Melanoma antigen gene A3 protein (MAGE-A3)

MAGE-A3 is a member of the MAGE-A family. This family encodes proteins with a 50–80% identity to each other. The variability resides in the promoters and the first exon, indicating that this family plays the same role that is expressed under different transcriptional controls. The family is expressed by chromosomal location Xq28.

The genes are silent in normal cells, except male germ-line cells. However, the genes are expressed in melanoma, as well as in various other tumors (58,59). MAGE-A3 protein is detected in the blood using RT-PCR. Elevated blood levels of MAGE-A3 protein were found to be associated with early stages of melanoma (58). However, Reynolds et al found that MAGE-A3 is not an independent prognostic factor for melanoma (60).

Glycoprotein YKL-40

Glycoprotein YKL-40, also known as Chondrex or Chitinase 3-like (CHI3L1), cartilage glycoprotein-39 or chondrocyte protein YKL-40, is secreted by a wide range of cells, including articular chondrocytes, synovial cells, macrophages and mature neutrophils. High levels of YKL-40 were found in synovial fluid from patients with active rheumatoid arthritis (RA) and in the hippocampus of schizophrenic patients. YKL-40 belongs to the 18-glycosyl hydrolase (mammalian chitinase), and the term YKL represents its N-terminal tripeptide sequence. YKL-40 is thought to play a role in the migration of endothelial cells and/or formation of branching tubules that promote angiogenesis (61,62). Serum levels are determined using ELISA. Although the serum level is neither specific nor sensitive, it was correlated with the stage of melanoma (63) and poor survival (61).

Cytoplasmic melanoma-associated antigen (CYT-MAA)

CYT-MAA is a cytoplasmic protein comprising four polypeptides and is synthesized by many tumor and normal cells. This protein was found in melanoma at higher levels than in normal cells (64). The protein is neither sensitive nor specific, and does not correlate with the stage of melanoma. However, it was linked to disease recurrence and progression (64,65). Serum levels are measured using double-sandwich ELISA. Reynolds et al conducted the first study to measure CYT-MAA levels in melanoma patients receiving immunotherapy (65). The results indicated that it is a potential marker that can be used to monitor response to immunotherapy.

Melanotransferrin (MTF)

MTF or melanoma-associated tumor antigen p97 is a membrane-bound glycoprotein that is a homolog of the transferrin (Tf) family of non-heme Fe-binding proteins (66). It is expressed in normal adult tissues (67), fetal tissues, as well as in various tumor cells (68). A larger amount of MTF is expressed in the salivary glands, pancreas and epididymis at the tissue level (70). The exact function of MTF in melanoma has yet to be elucidated. However, MTF was implicated in a diverse range of biological processes, and emerging data indicate that it plays a role in angiogenesis (70,71), cellular proliferation (72) and tumorigenesis. MTF is detected in the blood using RT-PCR. The test, however, lacks both specificity and sensitivity.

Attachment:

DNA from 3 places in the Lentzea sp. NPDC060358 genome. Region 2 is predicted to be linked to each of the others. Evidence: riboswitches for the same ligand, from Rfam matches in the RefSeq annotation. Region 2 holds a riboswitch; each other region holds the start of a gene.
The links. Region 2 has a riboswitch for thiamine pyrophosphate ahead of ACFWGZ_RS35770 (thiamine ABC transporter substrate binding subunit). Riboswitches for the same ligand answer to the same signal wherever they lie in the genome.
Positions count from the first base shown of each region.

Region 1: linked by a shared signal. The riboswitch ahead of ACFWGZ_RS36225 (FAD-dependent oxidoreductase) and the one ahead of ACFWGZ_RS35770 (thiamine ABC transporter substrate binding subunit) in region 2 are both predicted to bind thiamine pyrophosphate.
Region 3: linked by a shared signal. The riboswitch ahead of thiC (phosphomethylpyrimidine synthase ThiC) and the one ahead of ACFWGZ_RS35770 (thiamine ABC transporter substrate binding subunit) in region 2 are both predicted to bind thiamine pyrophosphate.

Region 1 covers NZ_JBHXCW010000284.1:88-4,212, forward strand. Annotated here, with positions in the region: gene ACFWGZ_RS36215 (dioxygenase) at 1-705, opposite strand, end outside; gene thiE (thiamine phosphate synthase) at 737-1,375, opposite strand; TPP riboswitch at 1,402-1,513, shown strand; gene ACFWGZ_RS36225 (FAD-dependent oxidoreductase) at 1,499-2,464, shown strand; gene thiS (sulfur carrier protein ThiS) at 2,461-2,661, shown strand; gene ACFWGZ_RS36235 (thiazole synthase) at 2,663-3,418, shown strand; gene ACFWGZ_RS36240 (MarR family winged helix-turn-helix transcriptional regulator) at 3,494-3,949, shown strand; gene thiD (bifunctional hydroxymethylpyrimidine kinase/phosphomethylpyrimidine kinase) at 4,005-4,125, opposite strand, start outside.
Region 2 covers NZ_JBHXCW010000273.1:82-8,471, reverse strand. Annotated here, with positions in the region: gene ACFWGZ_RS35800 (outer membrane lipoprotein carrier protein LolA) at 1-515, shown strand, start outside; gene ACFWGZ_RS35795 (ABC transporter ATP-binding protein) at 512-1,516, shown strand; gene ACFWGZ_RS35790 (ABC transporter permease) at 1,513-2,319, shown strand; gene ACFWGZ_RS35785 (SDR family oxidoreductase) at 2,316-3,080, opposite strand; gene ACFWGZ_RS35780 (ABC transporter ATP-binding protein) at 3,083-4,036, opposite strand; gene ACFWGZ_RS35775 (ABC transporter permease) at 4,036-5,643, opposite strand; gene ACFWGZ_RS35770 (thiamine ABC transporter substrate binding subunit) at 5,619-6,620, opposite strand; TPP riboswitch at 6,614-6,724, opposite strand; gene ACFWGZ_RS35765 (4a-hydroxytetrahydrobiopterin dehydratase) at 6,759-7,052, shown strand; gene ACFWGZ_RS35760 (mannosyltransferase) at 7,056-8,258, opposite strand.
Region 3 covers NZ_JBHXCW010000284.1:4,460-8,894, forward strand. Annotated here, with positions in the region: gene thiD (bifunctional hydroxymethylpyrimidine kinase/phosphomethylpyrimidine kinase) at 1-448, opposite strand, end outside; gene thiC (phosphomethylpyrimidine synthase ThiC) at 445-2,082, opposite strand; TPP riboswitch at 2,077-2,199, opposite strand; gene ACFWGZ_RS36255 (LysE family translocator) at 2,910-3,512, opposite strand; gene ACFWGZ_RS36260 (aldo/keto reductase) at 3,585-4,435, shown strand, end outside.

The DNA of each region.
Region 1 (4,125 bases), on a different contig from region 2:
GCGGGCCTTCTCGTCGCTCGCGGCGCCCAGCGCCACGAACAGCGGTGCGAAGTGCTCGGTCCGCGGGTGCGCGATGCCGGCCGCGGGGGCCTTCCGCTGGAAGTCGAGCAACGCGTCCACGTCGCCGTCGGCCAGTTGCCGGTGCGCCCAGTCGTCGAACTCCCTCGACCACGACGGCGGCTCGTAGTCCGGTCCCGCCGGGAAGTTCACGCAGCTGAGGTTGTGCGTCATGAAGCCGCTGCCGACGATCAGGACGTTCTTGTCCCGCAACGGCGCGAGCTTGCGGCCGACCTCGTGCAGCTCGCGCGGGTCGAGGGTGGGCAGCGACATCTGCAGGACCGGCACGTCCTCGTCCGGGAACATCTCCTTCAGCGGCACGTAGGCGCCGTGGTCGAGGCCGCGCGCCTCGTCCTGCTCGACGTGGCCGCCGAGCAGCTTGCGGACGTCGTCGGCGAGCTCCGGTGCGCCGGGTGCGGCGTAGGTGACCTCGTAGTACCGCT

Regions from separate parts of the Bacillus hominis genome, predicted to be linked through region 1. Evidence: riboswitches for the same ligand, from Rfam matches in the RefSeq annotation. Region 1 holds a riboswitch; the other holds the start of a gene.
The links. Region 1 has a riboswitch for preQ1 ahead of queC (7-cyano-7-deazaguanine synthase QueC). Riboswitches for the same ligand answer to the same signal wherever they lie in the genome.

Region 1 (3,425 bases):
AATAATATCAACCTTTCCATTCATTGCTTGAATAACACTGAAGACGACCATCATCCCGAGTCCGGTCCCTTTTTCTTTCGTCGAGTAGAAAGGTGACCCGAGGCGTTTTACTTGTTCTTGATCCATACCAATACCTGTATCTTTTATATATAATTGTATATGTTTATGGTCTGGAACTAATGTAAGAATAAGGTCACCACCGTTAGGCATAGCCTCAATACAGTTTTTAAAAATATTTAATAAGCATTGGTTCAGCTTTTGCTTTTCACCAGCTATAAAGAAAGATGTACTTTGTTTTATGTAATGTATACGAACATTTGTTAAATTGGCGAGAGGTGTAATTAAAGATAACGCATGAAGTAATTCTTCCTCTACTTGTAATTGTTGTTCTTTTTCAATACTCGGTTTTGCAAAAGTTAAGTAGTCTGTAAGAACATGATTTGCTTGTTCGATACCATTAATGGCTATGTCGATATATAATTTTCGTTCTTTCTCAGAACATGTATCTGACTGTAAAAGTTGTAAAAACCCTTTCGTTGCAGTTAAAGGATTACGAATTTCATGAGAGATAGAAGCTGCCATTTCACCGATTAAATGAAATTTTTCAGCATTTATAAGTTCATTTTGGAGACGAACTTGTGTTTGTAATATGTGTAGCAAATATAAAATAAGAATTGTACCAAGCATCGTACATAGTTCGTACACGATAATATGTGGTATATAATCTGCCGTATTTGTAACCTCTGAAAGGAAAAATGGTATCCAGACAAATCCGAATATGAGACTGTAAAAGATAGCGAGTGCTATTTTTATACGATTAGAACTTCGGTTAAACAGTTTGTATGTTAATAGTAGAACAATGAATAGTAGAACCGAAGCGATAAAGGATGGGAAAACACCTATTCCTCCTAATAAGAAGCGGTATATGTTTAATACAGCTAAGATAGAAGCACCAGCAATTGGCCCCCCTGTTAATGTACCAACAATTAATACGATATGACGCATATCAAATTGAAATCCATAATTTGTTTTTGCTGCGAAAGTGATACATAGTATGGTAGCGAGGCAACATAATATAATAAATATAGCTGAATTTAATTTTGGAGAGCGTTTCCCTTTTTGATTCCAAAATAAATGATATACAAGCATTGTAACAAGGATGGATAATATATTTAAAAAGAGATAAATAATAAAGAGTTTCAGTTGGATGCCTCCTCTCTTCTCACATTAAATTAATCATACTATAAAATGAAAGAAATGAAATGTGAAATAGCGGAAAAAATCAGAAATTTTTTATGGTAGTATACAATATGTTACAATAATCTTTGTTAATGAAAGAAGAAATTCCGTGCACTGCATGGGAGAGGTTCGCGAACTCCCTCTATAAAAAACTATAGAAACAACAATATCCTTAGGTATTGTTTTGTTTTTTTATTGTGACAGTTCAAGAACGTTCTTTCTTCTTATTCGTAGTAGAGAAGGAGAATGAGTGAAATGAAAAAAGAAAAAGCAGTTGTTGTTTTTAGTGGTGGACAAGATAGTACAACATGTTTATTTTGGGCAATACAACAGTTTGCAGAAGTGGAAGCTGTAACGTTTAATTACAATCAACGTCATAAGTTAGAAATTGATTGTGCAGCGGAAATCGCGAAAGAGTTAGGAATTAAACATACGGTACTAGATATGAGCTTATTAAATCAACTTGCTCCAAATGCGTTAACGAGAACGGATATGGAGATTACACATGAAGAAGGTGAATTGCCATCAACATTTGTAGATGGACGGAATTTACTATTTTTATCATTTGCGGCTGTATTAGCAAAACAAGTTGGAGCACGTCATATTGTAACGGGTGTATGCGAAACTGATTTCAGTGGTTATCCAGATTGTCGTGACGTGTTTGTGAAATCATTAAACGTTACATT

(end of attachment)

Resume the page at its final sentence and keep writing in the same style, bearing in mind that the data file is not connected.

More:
Microphthalmia-associated transcription factor (MITF)

MITF is a basic helix-loop-helix leucine zipper transcription factor for tyrosinase and tyrosinase-related proteins. It plays a critical role in the differentiation and development of melanocytes and osteoclasts (73). MITF is implicated in the proliferation of malignant melanoma (74). Two methods of detection have been identified against MITF, including RT-PCR (reverse transcriptase-PCR) and monoclonal antibody. MITF detection after melanoma treatment was shown to be an independent prognostic factor for patient survival (75). MITF indicates subclinical metastatic disease and predicts treatment outcome in melanoma patients (75). Its concentration was also found to correlate with the stage of melanoma (76).

Glycoprotein 100 (gp100)

gp100, also known as SILV, ME20 or Pmel17, is a 100-kDa type I transmembrane protein. The processing of this protein results in the formation of melanosomal striation (77). This protein is expressed at low levels in adult melanocytes, but is overexpressed by proliferating neonatal melanocytes and in melanoma. The protein is present in the membranous form, ME20-M, which secretes a soluble glycoprotein, ME20-S. The latter protects melanoma cells from antibody-mediated immunity (77). gp100 is determined using monoclonal antibody HMB-45. The expression of gp100 varies within the tumor and between patients (78). No correlation was found between the expression of gp100 and responsiveness to immunotherapy (78). Furthermore, the protein lacked specificity (79).

C-reactive protein (CRP)

CRP is a protein synthesized by hepatocytes in response to cytokines, such as interleukin (IL)-6, IL-1 and tumor necrosis factor α (80,81). This protein is produced as a non-specific acute phase response to almost all forms of inflammation (80). In a study of melanoma, CRP was assayed in human blood using an immunonephelometric technique on a protein system analyzer (82). Elevated serum CRP levels along with IL-6 were associated with reduced survival in metastatic melanoma and resistance to IL-2 therapy (8286). CRP was found to be an independent prognostic factor for survival (86). In one study, CRP was found to be superior to LDH in discriminating melanoma patients entering AJCC stage IV from patients remaining in AJCC stages I, II or III (82). CRP was detected with a sensitivity of 77% and specificity of 90% in determining the progression of disease into stage IV (82).